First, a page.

Domestic rows: a deconstruction
Written by listed counsellor/psychotherapist: Dr Alexander Fox-Choice Counselling at Harley Street
7th January, 20180 Comments
Many years ago, an acquaintance of mine made a remark about their domestic life: ‘I like rows. That’s when you get at the truth’. This comment, made in passing, remained with me, even though, curiously enough, I was reluctant to examine the remark at any length. My decision to not probe more deeply into the issue was that I thought the shortcomings of the viewpoint were only too evident: while it is the case that domestic rows might lead to greater candidness, and a revelation of some unpalatable truths about the relationship, the trustworthiness and fairness of what is said is much open to question. Rows arise when emotions are heated, and animosity is high, and this leads to a will-to-win i.e. a determination to enforce your point of view on the other until they concede your victory. Since the truth of our lives, in as much as it can be ascertained, is usually nuanced, heated arguments, as seductive and as energising as they sometimes can be, are rarely the forum for getting accurate and useful insights into how we are relating to others. Yes, a striking truth may emerge from the friction of the encounter, but the other party is unlikely to accept that truth, or find it even serviceable for them, when it has been used as ammunition.
So, in as far as my acquaintance’s perspective is thought-provoking, it is not because the comment is without deficiencies. It took me some time to appreciate that what I found intriguing was not so much the accuracy of their portrayal, but rather the underlying assumptions behind the view that rows are necessary, or at least beneficial. In this article, I wish to describe some of the underlying reasons for why we find having a row such a compelling attempt to resolve our relationship problems. What I seek to show is that as misguided as rows often are, they represent, even in our most bitter moments, our great hopes.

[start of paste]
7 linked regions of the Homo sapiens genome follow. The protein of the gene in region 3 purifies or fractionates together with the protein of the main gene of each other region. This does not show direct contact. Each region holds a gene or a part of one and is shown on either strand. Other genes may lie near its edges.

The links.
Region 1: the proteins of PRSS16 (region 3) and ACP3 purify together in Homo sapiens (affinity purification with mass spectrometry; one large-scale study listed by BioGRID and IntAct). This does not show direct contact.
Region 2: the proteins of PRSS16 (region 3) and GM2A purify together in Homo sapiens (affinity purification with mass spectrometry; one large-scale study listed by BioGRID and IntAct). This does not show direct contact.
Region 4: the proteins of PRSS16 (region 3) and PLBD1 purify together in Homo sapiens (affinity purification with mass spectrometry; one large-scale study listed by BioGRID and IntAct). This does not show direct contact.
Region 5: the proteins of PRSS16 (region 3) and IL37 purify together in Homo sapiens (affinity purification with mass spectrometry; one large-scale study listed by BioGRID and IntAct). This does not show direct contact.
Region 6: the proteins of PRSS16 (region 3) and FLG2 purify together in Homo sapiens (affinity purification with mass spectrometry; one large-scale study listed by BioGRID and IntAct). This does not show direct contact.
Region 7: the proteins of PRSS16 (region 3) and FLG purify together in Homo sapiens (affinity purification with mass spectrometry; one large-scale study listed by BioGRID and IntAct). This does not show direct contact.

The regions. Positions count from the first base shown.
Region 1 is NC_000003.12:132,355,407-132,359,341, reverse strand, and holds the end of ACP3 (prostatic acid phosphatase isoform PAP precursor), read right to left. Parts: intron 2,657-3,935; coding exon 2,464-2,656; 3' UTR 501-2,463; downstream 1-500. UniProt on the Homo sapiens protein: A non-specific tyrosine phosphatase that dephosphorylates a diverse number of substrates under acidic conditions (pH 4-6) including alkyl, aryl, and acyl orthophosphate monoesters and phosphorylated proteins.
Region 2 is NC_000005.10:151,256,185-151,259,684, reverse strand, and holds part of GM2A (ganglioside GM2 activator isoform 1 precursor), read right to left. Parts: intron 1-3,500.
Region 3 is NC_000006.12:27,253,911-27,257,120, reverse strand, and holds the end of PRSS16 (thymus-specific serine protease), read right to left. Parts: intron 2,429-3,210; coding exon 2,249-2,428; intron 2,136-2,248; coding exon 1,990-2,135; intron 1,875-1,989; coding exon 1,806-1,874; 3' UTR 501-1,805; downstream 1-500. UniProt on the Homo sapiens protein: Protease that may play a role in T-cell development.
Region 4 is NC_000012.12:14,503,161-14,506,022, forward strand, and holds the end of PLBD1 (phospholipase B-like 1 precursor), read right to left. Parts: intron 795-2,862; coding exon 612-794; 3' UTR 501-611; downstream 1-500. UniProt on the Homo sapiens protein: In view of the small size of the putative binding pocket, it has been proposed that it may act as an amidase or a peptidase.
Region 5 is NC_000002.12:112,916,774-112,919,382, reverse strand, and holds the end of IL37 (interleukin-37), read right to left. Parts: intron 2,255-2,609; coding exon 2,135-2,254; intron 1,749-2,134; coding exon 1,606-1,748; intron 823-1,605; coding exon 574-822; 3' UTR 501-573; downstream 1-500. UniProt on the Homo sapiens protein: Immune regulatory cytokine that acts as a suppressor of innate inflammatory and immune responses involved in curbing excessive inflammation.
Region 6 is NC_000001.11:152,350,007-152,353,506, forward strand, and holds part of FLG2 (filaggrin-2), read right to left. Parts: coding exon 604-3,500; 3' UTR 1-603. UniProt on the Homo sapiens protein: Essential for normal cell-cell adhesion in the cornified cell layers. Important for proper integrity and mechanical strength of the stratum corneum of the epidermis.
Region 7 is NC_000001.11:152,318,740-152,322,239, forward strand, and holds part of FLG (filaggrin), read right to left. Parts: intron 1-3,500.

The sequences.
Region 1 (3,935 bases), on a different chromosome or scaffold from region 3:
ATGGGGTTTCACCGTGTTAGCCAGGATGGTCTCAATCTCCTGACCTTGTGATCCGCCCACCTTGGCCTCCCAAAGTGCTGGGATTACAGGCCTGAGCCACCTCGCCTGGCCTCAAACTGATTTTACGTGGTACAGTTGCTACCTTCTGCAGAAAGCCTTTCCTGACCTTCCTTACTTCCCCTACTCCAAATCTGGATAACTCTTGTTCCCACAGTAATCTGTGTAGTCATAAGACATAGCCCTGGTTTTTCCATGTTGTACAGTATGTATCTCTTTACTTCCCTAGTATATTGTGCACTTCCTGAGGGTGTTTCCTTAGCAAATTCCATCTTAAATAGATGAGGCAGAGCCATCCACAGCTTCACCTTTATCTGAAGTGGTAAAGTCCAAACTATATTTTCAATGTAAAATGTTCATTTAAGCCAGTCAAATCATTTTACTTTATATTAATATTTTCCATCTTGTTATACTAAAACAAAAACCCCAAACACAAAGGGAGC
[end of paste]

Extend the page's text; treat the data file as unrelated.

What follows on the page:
- A defence of our ‘innocence’. One of the most common reasons for rows is that each side wants to make a case, albeit often in an indirectly aggressive way, for their innocence regarding the issue in question. Most basically, this is because few of us relish admitting our shortcomings, and for many, it is much less threatening to argue, often in a self-deceiving fashion, for the status of blamelessness than to take stock of the degree of one’s culpability. There are many ways to explain this desire for the vaunted position of innocence, but one of the most compelling is that a defence of one’s innocence protects oneself from the ravages of one’s self-hate. In short, you have to be right to save yourself from the underlying feeling of being very ‘wrong’. Irrespective of the reasons for this behaviour, the truth - one that we appreciate in less emotional moments - is that trying to pin all the blame on the other obscures understanding of what is really going on.
- An attempt to maintain the illusion of a fixed moral order. This is quite a subtle reason that is hiding behind some particularly heated rows. To explain: it is understandable that when we feel an injustice has been committed that we might, in anger, raise the matter; where the person can get more enraged, though, is when the party that feels especially wronged either says or implicitly believes, ‘how could this happen? After all that I’ve done for you!’ In this case, the person on some level is attempting to use their rage to enforce the view that there should be an underlying moral order and their rage is a defence against an encroaching disillusionment, which suggests instead that a series of commendable acts need not be returned in kind. To some extent, then, a certain kind of row is a means to avoid a disconcerting existential insight: even when we act in a kind and commendable way with our partners and friends and so on, this doesn’t mean that appreciating your kindness will inevitably be one of their enduring commitments, as they will judge everything from their own vantage point (in the medieval morality play, ‘Everyman’, good deeds are guaranteed to be rewarded, but only in the ‘next life’). To avoid any deep-seated disillusionment in our relationships, and the kind of rows that arise from this, it is helpful to cultivate an attitude of good behaviour as exemplary conduct, but not as an implicit contractual agreement. You might still then be much disappointed by your partner’s conduct, but at least you will be spared the pain of believing that you were inevitably owed great consideration.